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RELIGION

Meeting with Pope puts Macron’s religious views in spotlight

French President Emmanuel Macron is set to meet with Pope Francis at the Vatican on Tuesday. But what's the leader's history with the Catholic church so far?

Meeting with Pope puts Macron's religious views in spotlight
Macron with his wife Brigitte at the Cathedral of Aachen. Photo: AFP
As a schoolboy, Emmanuel Macron decided he wanted to be baptised as a Catholic, despite his parents' misgivings.
 
It was “the start of a mystical period that lasted for a few years,” the French president told an interviewer during campaigning in 2017.
   
By his mid-teens, he had distanced himself from the church, however, and he now considers himself to be agnostic.
 
Asked last year whether he believed in God, he gave a cryptic answer that pointed to his faith in something spiritual and immaterial, but not Catholic in form.
   
“I believe in a form of transcendence, that's why I thoroughly respect the role of religions in society,” he said during a chat with journalists.
   
Faith and the highly sensitive subject of the role of the church in French society are set to be on the menu Tuesday when Macron visits the Vatican for 
the first time as leader for a meeting with Pope Francis.
 
The Cathedral of Aachen in Germany the day Macron was awarded the Charlemagne prize. Photo: AFP
   
The 40-year-old centrist has decided to accept being made an honorary canon of St John Lateran, the cathedral of Rome, a tradition dating back to the 15th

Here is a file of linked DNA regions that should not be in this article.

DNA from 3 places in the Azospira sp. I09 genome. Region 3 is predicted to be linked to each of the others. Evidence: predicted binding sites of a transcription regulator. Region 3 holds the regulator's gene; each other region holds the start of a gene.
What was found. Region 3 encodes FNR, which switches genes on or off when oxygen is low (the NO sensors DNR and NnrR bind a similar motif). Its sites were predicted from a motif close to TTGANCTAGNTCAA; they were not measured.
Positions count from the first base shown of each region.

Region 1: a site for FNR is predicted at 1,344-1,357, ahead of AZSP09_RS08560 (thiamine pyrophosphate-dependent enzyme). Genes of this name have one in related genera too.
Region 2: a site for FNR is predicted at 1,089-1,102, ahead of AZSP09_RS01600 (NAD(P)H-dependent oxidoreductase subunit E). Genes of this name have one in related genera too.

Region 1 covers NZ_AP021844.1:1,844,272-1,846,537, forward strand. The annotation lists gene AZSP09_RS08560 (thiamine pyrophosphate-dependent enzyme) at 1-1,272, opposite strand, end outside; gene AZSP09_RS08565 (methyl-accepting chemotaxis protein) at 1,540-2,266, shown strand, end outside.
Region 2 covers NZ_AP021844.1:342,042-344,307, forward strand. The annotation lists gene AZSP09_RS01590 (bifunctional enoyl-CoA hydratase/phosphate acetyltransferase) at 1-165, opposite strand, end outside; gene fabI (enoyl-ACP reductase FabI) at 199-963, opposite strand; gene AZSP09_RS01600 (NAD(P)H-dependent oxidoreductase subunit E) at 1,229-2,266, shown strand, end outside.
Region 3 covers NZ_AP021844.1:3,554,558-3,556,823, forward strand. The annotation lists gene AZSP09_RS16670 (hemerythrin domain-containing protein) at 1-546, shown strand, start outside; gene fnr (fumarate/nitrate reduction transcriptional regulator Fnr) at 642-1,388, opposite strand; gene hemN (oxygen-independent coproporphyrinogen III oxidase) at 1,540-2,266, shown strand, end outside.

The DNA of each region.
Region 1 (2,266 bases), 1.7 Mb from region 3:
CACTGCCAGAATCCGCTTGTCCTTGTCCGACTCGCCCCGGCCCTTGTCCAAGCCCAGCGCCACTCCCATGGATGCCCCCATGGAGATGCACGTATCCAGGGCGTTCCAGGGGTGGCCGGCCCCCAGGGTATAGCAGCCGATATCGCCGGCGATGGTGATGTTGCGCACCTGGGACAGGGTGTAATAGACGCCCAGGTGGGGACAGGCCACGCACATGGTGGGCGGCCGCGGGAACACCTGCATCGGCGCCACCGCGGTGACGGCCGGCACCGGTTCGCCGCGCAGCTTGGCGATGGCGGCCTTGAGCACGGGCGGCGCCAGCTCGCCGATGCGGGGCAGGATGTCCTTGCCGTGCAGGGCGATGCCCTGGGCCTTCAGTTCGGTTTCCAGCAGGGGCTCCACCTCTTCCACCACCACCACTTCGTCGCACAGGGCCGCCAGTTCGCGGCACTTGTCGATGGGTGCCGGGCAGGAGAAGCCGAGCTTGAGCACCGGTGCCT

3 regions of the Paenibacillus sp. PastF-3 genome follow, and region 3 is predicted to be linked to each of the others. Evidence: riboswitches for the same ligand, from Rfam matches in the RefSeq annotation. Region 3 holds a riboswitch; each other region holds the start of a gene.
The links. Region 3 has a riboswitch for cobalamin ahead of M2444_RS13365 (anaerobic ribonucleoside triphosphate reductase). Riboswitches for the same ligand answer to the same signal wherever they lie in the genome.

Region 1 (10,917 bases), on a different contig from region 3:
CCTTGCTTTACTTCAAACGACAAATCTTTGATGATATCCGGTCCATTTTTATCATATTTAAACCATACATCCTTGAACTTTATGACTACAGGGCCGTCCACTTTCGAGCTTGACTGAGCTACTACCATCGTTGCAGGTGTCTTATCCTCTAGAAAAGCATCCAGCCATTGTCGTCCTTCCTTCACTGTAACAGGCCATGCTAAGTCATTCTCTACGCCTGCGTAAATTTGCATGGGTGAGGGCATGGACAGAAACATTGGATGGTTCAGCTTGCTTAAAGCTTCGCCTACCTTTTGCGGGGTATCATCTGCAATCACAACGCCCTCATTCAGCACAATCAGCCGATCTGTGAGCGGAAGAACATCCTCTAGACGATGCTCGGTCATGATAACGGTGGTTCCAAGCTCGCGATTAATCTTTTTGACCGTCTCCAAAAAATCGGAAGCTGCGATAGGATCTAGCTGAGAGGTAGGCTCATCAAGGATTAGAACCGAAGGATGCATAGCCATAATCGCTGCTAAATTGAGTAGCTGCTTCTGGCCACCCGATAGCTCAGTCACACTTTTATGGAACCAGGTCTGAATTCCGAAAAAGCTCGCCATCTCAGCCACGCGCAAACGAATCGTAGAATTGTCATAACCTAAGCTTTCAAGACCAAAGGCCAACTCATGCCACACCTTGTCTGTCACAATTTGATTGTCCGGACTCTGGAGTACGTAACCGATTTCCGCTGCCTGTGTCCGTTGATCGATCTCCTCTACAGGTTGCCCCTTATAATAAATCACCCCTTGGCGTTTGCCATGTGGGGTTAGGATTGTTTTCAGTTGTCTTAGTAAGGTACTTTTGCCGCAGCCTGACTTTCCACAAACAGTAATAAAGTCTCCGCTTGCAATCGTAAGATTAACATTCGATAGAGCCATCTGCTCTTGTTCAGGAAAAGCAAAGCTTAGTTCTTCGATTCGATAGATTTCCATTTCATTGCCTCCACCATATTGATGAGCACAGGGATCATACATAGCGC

century when the French state and church were indistinguishable. 
   
Several of Macron's predecessors have declined the title, including Socialists Francois Mitterrand and Francois Hollande, in a bid to avoid associating themselves with religious imagery.
 
'Little priest'
 
France is strictly secular under a landmark 1905 law that separated the state from the church.
   
It remains one of the country's most debated rules and was invoked controversially in 2004 to ban religious symbols, including the Islamic headscarf, from schools.
   
Macron's decision to accept the honorary canon title has drawn particular scrutiny at home following comments in April in which he said he wanted to “repair” the “bond” between church and state.
   
One of his leftist opponents, Jean-Luc Melenchon, led criticism of the remarks, saying: “One expects a president, one gets a little priest.”
   
Macron's enthusiasm for the church appears to stem in part from his belief that religious leaders have a role to play in helping French society overcome a fractious period riven by economic, ethnic and social tensions.
   
It might also be an electoral calculation: Catholicism is still France's biggest religion and many believers worry that France is moving too far from its traditional Christian roots.
 
“At a time of great social fragility… I consider it my responsibility to stop the erosion of confidence among Catholics with regard to politics and politicians,” Macron told church leaders in April.
 
French President Emmanuel Macron, delivers a speech during a meeting of the Bishops' Conference of France. Photo: AFP
 
Past tensions 
 
His meeting with Pope Francis will also be an opportunity to soothe diplomatic tensions with the Vatican which emerged under the 2012-2017 presidency of Hollande, a self-described atheist.  
   
The church campaigned against a gay marriage law passed by Hollande and then declined to accept an openly gay career diplomat as France's ambassador